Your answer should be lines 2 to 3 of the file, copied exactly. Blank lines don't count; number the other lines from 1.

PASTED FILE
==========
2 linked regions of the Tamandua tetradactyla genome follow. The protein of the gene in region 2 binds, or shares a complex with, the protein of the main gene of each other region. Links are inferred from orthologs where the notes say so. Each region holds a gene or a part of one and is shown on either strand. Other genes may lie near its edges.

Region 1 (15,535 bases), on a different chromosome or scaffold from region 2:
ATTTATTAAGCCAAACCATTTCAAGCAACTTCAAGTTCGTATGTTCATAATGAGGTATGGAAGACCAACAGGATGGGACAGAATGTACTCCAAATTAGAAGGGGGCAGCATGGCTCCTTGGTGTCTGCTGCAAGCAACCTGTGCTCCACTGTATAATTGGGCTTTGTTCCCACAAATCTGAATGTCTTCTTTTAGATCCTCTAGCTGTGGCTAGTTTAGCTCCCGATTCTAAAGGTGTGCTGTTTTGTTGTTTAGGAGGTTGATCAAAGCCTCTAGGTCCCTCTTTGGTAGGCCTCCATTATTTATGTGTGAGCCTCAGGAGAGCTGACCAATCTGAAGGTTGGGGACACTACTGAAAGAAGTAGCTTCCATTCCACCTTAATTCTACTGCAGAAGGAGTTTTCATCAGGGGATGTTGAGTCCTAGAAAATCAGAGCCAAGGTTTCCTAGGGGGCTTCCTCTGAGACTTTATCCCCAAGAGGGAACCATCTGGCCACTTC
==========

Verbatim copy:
Region 1 (15,535 bases), on a different chromosome or scaffold from region 2:
ATTTATTAAGCCAAACCATTTCAAGCAACTTCAAGTTCGTATGTTCATAATGAGGTATGGAAGACCAACAGGATGGGACAGAATGTACTCCAAATTAGAAGGGGGCAGCATGGCTCCTTGGTGTCTGCTGCAAGCAACCTGTGCTCCACTGTATAATTGGGCTTTGTTCCCACAAATCTGAATGTCTTCTTTTAGATCCTCTAGCTGTGGCTAGTTTAGCTCCCGATTCTAAAGGTGTGCTGTTTTGTTGTTTAGGAGGTTGATCAAAGCCTCTAGGTCCCTCTTTGGTAGGCCTCCATTATTTATGTGTGAGCCTCAGGAGAGCTGACCAATCTGAAGGTTGGGGACACTACTGAAAGAAGTAGCTTCCATTCCACCTTAATTCTACTGCAGAAGGAGTTTTCATCAGGGGATGTTGAGTCCTAGAAAATCAGAGCCAAGGTTTCCTAGGGGGCTTCCTCTGAGACTTTATCCCCAAGAGGGAACCATCTGGCCACTTC